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(How) Have you changed your portfolio
Old 11-30-2007, 05:45 AM   #1
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(How) Have you changed your portfolio

... in the wake of the subprime mortgage mess, in addition to other factors in the economy?

The hubby wants to take a more conservative position at the moment, fearing the worst. I'm still in "ride it out" mode, though I will admit that being about 90% in stocks (a mix of foreign and domestic, as well as small, mid and large cap) is probably not the safest place to be. (I'll be 40 in January; he's 46; our target ER date at the moment is 2011.)

Any thoughts or musings?
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Old 11-30-2007, 06:13 AM   #2
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You are correct - the market is a forecaster of the future so much of the bad news has/is being reflected in recent market action.
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Old 11-30-2007, 07:03 AM   #3
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I haven't done a thing, and will rebalance in Feb '08 per plan, likely selling a bit of international & buying domestic value.

Here's an interesting piece that Larry Swedroe wrote early this year on this topic:

http://gnobility.com/ER/Swedroe_Lessons_from_2006.pdf

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Old 11-30-2007, 07:12 AM   #4
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We haven't noticed any subprime mess at all. Also I heard yesterday that the economy is tooling along at 4.9% growth. I'm kinda wondering what you are writing about.

Stocks have only gone up and down by 10% this year providing wonderful rebalancing opportunities for our portfolio. This is less than in previous years. When the markets go up we rebalance out of stocks; when the markets go down we buy stocks.

Do you remember the late 1990's when stocks were going up and down by 20% a few times every year?
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Old 11-30-2007, 07:24 AM   #5
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I think your 90% in stocks is too aggressive unless you are in your 20's which you said you aren't or you have massive COLA'd pensions awaiting you in a few years. Your husband is saying he isn't comfortable with the level of risk in your portfolio.

Now is probably a good time to look at a more "comfortable" asset allocation. There are various places to take a "test" to set up your portfolio. I've pasted in a link to the Vanguard questionnaire below. It's pretty basic. Another, more detailed one, is available on Asset Builder. They are FI's but will let you do their on line detailed portfolio planner for free. Vanguard said I should be 30% bonds and AB said 45%.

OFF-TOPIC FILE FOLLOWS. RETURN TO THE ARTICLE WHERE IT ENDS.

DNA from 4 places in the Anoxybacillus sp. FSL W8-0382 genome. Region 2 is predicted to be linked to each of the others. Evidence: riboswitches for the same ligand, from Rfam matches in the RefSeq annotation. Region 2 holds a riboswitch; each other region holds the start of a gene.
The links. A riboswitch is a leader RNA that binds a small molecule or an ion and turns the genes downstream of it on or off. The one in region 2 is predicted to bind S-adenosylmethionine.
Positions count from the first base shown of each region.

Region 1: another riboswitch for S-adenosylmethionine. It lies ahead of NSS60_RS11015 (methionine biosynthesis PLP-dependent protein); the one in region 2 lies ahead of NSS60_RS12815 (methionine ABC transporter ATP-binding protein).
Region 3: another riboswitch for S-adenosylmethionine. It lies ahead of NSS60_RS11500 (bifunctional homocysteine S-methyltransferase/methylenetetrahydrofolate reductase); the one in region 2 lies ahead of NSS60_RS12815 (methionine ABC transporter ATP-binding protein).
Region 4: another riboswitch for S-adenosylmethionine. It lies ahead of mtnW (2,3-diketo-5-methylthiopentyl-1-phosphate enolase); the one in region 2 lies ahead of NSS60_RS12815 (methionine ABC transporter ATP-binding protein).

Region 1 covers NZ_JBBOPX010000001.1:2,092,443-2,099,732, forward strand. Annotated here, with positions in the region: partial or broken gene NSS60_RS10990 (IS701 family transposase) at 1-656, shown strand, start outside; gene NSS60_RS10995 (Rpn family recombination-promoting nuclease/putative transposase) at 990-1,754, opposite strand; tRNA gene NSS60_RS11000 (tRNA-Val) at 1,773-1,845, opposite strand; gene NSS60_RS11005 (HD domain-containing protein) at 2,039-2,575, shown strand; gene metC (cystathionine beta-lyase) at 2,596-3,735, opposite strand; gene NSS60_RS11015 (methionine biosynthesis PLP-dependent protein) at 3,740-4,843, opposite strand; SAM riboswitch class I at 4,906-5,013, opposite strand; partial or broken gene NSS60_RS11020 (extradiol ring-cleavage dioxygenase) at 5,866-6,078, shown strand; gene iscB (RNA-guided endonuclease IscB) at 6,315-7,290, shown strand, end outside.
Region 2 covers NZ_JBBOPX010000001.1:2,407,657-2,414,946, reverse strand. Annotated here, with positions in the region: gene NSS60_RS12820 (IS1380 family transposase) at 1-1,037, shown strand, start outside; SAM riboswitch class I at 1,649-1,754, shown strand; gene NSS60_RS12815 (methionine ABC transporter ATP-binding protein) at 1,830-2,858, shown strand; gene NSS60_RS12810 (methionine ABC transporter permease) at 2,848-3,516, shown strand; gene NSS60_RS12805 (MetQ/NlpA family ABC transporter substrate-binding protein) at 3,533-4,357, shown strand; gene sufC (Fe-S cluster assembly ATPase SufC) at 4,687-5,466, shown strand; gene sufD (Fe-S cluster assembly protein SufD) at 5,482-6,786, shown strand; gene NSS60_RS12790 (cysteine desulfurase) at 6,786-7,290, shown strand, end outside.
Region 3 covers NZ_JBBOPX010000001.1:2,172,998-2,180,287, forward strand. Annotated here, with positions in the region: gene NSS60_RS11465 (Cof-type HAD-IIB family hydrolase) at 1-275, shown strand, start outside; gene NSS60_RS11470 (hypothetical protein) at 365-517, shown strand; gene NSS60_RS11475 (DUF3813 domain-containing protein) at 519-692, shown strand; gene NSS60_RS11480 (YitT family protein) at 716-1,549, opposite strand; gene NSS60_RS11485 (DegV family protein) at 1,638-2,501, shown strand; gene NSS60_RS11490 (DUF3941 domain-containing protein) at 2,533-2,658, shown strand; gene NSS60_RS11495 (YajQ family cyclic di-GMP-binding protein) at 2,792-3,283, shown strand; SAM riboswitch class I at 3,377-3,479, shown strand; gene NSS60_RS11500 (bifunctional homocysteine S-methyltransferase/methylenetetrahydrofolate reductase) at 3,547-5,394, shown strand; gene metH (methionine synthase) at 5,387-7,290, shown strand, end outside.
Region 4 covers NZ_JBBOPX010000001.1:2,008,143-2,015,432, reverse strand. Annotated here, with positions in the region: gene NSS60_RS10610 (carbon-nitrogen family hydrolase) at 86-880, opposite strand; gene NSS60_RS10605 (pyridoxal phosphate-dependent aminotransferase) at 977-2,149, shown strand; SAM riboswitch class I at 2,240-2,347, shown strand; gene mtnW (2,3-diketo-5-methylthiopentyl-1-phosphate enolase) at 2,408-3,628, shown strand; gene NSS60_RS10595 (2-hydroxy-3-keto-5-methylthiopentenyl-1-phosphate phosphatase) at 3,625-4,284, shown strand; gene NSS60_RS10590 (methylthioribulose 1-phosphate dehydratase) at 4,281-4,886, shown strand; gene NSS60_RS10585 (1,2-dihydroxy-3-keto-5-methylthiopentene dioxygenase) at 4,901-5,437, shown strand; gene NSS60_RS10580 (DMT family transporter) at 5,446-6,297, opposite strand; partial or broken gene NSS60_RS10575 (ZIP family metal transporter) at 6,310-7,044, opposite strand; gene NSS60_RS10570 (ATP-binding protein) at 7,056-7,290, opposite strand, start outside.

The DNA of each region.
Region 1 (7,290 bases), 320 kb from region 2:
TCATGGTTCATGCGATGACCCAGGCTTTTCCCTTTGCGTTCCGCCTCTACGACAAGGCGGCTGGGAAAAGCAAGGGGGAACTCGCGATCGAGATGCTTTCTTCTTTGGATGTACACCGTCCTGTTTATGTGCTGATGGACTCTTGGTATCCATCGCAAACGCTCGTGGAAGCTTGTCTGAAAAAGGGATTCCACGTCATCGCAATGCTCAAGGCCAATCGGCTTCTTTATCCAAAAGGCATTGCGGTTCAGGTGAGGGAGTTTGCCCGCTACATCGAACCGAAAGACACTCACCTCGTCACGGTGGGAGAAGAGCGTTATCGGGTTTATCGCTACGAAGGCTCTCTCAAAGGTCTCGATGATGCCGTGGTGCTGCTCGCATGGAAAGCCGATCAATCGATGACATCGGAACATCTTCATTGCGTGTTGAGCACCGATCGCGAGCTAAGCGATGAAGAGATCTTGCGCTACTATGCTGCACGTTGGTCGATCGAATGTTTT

https://personal.vanguard.com/VGApp/...RetContent.jsp

I am 56 years old and have 40% in fixed/30% US large cap/20% foreign/10% US small cap. I rebalance in August and strive for simplicity in the form of stock index funds. I do own individual CDs because I want to totally separate my principle from interest rate fluxuations. My 40% fixed is approximately 7 years of "high" living expenses. Retirement is "soon" but not quite yet.

I haven't done anything personally as a result of the current market fluxuations.
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Old 11-30-2007, 08:00 AM   #6
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To answer your question - I have done nothing and plan to do nothing based on the current market performance. However, knee-jerk reaction to market movements it not the same thing as AA adjustment as your personal circumstances change.

Quote:
Originally Posted by peggy View Post
I'm still in "ride it out" mode, though I will admit that being about 90% in stocks ..... is probably not the safest place to be. (I'll be 40 in January; he's 46; our target ER date at the moment is 2011.)
To each its own, but in my opinion, you're taking on too much risk. You're only 3 years away from bailing out. How would you feel if at the end of 3 yrs you have 60% of the current portfolio? Would that derail your ER plans?

You may be fine if you (1) have a substantial (stable) pension coming your way or if (2) you're willing to ride the roller-coaster to the bitter end and are prepared to work extra 3-5 yrs if the market tanks in the mean time.
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Old 11-30-2007, 08:01 AM   #7
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I agree with 2B, 90% stocks is pretty strong. With retirement just a few years away for you, I would have a more balanced portfolio.